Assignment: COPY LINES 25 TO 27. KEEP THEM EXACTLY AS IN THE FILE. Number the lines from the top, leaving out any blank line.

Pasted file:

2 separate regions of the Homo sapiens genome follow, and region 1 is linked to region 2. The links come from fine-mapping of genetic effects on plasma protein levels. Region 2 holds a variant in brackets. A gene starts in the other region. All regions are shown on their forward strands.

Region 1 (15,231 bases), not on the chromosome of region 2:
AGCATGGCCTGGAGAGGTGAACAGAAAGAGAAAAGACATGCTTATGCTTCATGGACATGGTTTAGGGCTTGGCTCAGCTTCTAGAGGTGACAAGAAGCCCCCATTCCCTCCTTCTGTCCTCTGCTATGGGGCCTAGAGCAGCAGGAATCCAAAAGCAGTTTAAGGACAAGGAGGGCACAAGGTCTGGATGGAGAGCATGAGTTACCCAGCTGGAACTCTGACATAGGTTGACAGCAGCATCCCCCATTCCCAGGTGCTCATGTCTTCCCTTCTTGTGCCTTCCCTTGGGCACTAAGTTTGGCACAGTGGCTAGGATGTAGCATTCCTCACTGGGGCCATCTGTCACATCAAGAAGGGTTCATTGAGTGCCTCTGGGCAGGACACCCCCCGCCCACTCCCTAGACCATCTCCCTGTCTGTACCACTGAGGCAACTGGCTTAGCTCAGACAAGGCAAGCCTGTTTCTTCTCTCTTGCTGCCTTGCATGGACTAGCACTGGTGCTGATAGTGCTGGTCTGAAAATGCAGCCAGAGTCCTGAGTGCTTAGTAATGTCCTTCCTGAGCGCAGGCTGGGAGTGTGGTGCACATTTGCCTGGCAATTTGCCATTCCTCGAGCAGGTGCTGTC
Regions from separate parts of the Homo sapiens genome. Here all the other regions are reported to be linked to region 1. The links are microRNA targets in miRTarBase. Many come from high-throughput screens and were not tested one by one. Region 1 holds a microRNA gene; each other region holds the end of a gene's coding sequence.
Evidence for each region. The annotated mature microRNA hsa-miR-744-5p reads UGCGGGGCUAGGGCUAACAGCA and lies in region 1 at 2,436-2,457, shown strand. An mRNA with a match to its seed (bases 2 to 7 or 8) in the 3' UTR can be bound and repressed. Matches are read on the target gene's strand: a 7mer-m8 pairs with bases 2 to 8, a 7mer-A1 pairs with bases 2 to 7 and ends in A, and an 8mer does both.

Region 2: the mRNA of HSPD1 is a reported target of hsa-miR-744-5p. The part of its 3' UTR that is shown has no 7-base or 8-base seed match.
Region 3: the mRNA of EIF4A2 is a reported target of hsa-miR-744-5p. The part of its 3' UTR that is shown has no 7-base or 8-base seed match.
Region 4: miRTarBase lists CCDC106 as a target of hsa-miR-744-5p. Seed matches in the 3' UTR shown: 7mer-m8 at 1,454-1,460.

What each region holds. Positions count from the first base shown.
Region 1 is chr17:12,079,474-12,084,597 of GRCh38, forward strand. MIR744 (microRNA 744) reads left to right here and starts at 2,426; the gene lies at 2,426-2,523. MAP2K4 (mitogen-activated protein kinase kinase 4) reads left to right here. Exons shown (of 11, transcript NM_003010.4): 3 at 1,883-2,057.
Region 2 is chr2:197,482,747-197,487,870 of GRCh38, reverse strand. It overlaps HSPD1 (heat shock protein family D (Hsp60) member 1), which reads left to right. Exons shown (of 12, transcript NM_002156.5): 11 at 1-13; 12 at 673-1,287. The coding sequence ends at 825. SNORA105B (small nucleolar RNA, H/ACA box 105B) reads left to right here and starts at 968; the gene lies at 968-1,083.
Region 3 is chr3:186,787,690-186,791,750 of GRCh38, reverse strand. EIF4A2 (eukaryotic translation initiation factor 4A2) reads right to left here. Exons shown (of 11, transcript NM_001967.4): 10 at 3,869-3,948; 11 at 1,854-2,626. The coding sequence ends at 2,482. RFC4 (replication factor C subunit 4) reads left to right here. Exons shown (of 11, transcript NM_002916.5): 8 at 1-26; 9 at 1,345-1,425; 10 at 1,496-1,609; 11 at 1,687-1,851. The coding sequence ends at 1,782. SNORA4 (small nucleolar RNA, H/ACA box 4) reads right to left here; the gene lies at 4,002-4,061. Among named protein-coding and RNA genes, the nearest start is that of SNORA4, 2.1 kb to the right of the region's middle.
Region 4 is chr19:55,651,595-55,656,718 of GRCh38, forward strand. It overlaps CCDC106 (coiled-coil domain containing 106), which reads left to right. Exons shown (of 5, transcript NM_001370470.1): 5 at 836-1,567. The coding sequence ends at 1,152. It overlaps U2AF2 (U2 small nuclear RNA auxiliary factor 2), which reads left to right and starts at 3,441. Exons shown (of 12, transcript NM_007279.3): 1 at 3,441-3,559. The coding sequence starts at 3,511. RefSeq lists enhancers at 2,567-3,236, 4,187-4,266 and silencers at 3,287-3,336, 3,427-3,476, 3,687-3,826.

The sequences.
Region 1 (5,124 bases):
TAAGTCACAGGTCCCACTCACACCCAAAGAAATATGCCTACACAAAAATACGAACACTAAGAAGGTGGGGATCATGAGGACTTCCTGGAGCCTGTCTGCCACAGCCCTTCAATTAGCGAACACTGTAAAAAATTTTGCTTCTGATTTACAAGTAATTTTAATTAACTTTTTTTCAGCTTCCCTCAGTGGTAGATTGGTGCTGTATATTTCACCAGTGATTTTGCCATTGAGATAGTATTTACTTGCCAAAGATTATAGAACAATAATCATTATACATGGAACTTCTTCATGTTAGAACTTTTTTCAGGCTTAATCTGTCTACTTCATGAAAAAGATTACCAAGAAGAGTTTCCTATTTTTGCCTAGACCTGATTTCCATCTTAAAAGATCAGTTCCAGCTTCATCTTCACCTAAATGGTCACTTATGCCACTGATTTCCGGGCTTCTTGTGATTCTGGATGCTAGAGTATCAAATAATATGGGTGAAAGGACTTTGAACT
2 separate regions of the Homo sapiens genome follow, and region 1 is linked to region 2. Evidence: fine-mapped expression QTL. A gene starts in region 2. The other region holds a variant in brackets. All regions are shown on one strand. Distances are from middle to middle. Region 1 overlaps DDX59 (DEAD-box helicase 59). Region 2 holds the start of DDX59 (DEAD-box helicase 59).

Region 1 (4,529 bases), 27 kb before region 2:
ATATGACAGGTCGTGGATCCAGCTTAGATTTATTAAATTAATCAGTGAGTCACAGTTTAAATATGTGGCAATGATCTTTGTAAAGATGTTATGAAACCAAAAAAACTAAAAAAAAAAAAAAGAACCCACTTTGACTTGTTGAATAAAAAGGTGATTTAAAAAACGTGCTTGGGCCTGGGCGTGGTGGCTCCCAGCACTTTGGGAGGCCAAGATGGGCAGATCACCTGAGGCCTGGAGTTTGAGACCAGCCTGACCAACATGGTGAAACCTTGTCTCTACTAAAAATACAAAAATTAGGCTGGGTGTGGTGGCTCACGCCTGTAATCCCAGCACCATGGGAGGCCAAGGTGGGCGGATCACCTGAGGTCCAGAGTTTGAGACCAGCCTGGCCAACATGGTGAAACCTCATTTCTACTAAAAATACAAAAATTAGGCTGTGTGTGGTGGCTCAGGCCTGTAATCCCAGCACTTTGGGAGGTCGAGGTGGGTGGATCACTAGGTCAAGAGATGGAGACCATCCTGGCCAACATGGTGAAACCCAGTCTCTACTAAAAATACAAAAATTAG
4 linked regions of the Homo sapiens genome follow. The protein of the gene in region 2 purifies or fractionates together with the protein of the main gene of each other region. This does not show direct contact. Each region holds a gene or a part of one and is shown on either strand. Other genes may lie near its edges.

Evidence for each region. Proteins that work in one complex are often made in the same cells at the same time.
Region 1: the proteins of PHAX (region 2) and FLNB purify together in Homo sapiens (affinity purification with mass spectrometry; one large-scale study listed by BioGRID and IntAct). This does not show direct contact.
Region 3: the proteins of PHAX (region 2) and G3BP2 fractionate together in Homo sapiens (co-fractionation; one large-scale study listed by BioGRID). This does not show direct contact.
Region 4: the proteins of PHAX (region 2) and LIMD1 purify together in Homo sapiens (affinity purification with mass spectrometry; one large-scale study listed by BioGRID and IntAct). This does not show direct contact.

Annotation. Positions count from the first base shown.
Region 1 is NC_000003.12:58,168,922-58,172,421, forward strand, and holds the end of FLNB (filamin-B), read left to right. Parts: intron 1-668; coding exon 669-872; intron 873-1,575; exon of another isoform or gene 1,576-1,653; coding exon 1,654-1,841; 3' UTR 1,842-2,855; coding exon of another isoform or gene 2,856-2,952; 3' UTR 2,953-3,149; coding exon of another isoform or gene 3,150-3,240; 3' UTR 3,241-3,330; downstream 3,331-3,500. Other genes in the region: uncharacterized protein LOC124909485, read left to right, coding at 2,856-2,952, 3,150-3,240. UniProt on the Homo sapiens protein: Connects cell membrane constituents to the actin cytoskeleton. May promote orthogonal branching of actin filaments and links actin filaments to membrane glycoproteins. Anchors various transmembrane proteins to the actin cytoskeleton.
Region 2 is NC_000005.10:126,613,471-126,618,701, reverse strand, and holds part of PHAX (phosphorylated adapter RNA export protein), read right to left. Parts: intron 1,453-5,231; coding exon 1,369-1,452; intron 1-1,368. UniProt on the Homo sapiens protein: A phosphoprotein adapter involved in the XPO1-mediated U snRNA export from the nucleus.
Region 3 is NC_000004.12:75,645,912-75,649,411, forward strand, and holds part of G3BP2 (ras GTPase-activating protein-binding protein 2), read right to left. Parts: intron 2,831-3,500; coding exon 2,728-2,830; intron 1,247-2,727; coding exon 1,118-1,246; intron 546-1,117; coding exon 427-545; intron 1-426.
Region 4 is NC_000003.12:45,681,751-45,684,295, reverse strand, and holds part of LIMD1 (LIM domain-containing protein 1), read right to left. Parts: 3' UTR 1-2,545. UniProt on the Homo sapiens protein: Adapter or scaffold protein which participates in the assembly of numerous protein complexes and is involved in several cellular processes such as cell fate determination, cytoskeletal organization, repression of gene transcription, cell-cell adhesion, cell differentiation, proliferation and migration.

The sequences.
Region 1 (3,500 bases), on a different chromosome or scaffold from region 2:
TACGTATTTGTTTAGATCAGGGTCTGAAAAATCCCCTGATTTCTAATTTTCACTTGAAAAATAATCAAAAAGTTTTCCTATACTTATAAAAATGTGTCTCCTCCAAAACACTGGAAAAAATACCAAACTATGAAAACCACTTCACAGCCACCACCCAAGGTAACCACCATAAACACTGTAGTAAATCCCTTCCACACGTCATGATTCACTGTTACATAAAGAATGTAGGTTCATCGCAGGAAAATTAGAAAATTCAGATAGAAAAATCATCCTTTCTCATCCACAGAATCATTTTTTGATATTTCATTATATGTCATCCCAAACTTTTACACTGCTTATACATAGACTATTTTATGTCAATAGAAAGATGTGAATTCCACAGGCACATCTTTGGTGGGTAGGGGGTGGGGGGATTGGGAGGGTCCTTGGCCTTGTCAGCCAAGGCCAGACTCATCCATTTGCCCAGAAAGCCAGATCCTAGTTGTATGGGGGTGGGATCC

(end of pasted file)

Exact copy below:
Annotation. Positions count from the first base shown.
Region 1 is NC_000003.12:58,168,922-58,172,421, forward strand, and holds the end of FLNB (filamin-B), read left to right. Parts: intron 1-668; coding exon 669-872; intron 873-1,575; exon of another isoform or gene 1,576-1,653; coding exon 1,654-1,841; 3' UTR 1,842-2,855; coding exon of another isoform or gene 2,856-2,952; 3' UTR 2,953-3,149; coding exon of another isoform or gene 3,150-3,240; 3' UTR 3,241-3,330; downstream 3,331-3,500. Other genes in the region: uncharacterized protein LOC124909485, read left to right, coding at 2,856-2,952, 3,150-3,240. UniProt on the Homo sapiens protein: Connects cell membrane constituents to the actin cytoskeleton. May promote orthogonal branching of actin filaments and links actin filaments to membrane glycoproteins. Anchors various transmembrane proteins to the actin cytoskeleton.
Region 2 is NC_000005.10:126,613,471-126,618,701, reverse strand, and holds part of PHAX (phosphorylated adapter RNA export protein), read right to left. Parts: intron 1,453-5,231; coding exon 1,369-1,452; intron 1-1,368. UniProt on the Homo sapiens protein: A phosphoprotein adapter involved in the XPO1-mediated U snRNA export from the nucleus.